7

I am trying to load an image as a texture for openGL using the LWJGL library. From what I found out so far, I need to pass the texture as a ByteBuffer to openGL. What I have right now is some code that correctly loads an image, and stores it in a BufferedImage object. The thing is, I have no clue how to get from a BufferedImage to a ByteBuffer that contains data in the right format for use with openGL (as input for the function GL11.glTexImage2D()). Help is greatly appreciated!

4 Answers 4

7

Here's a method from the Space Invaders example that does what you want. (I think)

/**
 * Convert the buffered image to a texture
 */
private ByteBuffer convertImageData(BufferedImage bufferedImage) {
    ByteBuffer imageBuffer;
    WritableRaster raster;
    BufferedImage texImage;

    ColorModel glAlphaColorModel = new ComponentColorModel(ColorSpace
            .getInstance(ColorSpace.CS_sRGB), new int[] { 8, 8, 8, 8 },
            true, false, Transparency.TRANSLUCENT, DataBuffer.TYPE_BYTE);

    raster = Raster.createInterleavedRaster(DataBuffer.TYPE_BYTE,
            bufferedImage.getWidth(), bufferedImage.getHeight(), 4, null);
    texImage = new BufferedImage(glAlphaColorModel, raster, true,
            new Hashtable());

    // copy the source image into the produced image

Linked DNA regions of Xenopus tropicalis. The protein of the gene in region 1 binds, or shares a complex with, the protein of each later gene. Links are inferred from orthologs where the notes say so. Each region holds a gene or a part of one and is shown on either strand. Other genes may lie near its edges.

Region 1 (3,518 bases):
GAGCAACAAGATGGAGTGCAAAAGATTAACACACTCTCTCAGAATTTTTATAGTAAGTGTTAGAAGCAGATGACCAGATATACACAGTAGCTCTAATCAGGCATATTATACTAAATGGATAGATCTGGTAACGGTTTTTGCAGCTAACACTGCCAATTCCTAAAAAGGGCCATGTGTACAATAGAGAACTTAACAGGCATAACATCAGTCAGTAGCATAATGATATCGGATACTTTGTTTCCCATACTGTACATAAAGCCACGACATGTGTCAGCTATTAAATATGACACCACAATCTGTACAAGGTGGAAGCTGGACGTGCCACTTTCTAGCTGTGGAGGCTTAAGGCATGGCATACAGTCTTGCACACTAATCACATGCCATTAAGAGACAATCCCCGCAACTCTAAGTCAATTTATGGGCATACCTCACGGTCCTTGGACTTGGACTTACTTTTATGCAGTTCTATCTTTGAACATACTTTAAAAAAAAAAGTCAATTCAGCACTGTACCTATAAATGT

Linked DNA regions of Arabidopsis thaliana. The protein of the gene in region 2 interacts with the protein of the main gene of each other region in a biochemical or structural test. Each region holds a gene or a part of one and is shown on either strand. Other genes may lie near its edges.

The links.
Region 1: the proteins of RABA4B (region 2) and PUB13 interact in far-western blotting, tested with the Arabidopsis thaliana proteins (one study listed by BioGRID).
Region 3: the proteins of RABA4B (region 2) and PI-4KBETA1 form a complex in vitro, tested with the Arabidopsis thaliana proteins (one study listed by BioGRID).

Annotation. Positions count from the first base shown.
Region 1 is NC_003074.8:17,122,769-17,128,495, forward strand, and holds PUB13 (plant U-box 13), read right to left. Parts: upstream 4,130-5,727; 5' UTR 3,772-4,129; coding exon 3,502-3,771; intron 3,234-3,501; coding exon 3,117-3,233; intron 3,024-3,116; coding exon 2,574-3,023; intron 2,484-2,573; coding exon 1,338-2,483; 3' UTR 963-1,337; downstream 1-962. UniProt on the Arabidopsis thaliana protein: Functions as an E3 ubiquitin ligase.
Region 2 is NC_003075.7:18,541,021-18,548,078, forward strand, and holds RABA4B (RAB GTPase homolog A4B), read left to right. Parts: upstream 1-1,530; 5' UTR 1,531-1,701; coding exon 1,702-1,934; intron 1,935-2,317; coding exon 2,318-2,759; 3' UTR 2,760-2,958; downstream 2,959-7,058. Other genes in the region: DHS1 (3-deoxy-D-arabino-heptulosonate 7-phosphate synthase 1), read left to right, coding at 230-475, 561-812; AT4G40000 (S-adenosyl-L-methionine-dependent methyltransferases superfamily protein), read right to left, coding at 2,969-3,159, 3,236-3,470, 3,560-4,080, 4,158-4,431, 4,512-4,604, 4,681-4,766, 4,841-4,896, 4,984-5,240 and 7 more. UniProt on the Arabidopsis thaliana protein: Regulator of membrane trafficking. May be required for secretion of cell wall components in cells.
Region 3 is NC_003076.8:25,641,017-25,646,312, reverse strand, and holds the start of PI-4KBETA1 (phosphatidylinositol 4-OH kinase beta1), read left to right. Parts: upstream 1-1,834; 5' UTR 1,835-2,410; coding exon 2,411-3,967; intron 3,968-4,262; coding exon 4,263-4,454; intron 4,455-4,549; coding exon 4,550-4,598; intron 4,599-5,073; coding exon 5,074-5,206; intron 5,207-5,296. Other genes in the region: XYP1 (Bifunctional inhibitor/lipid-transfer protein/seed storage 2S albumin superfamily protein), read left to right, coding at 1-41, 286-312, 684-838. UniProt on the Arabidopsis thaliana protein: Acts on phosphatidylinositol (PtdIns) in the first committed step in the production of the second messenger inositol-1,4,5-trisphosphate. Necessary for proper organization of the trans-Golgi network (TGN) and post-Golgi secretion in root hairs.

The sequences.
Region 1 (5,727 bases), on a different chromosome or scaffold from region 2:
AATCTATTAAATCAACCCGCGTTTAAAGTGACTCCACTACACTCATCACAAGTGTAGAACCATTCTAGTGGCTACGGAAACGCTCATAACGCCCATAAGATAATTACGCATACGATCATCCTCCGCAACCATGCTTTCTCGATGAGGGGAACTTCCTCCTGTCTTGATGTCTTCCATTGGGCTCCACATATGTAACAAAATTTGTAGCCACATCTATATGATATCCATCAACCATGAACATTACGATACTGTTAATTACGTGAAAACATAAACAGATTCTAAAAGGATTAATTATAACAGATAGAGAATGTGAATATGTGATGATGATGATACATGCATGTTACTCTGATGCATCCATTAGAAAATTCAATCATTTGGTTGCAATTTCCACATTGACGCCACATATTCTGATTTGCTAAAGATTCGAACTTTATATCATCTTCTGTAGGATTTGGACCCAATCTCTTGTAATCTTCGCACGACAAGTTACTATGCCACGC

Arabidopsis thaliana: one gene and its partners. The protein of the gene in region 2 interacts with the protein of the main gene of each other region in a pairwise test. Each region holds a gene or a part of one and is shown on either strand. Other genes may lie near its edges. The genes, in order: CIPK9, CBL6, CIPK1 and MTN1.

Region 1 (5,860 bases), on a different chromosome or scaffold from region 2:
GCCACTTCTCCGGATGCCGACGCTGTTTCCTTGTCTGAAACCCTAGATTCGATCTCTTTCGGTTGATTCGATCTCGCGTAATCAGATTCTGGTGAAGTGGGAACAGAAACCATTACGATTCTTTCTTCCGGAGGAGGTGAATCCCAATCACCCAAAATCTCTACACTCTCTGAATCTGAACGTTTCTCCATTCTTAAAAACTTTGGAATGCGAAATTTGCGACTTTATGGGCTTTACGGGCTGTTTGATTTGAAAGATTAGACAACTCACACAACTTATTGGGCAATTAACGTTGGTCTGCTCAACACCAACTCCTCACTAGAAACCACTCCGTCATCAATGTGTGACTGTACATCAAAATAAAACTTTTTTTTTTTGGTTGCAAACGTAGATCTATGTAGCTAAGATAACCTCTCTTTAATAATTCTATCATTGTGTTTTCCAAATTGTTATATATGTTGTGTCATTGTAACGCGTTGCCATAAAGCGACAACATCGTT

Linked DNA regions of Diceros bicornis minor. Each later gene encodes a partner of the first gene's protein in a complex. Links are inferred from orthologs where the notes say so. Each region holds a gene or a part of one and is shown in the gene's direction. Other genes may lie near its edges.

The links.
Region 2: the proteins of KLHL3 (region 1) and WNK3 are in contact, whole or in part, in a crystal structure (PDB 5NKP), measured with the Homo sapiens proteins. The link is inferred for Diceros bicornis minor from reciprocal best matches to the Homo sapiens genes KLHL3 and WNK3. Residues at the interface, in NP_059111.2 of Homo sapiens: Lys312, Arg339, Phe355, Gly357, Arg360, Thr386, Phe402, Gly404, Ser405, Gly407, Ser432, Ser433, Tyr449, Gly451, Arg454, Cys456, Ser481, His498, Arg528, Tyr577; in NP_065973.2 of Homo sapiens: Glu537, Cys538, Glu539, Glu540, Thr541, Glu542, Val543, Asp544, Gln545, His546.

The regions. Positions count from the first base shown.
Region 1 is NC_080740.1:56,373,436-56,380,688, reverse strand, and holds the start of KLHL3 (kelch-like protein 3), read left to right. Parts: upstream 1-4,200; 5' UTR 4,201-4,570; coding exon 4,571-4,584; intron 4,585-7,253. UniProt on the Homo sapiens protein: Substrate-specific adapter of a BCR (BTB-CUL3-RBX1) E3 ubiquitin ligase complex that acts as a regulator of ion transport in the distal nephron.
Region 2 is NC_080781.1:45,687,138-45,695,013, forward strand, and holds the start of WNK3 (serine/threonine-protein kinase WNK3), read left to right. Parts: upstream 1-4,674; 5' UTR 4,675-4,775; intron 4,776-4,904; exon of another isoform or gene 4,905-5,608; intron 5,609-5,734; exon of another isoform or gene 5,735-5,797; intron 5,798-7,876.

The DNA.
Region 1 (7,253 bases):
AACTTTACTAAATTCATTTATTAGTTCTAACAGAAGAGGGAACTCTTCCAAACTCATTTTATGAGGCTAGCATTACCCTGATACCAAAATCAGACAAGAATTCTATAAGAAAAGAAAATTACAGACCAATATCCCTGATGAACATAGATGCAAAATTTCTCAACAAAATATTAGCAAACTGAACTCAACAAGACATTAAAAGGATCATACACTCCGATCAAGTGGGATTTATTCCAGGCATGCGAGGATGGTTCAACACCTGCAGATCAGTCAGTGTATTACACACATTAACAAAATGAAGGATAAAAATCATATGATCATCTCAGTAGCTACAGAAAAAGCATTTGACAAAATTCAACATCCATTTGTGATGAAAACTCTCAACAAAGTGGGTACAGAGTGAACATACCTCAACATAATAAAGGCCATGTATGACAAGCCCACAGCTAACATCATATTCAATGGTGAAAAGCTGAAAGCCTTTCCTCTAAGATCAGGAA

Graphics g = texImage.getGraphics();
    g.setColor(new Color(0f, 0f, 0f, 0f));
    g.fillRect(0, 0, 256, 256);
    g.drawImage(bufferedImage, 0, 0, null);

    // build a byte buffer from the temporary image
    // that be used by OpenGL to produce a texture.
    byte[] data = ((DataBufferByte) texImage.getRaster().getDataBuffer())
            .getData();

    imageBuffer = ByteBuffer.allocateDirect(data.length);
    imageBuffer.order(ByteOrder.nativeOrder());
    imageBuffer.put(data, 0, data.length);
    imageBuffer.flip();

    return imageBuffer;
}
2
  • I've already figured it out, thanks :) I'll just mark the answer as answered for the effort
    – Bartvbl
    Apr 23, 2011 at 10:04
  • To future visitors, I found that @Displee's solution had the same effect but was slightly more verbose. Most of the stuff regarding the color model and copying the image can be handled using getRGB.
    – Locke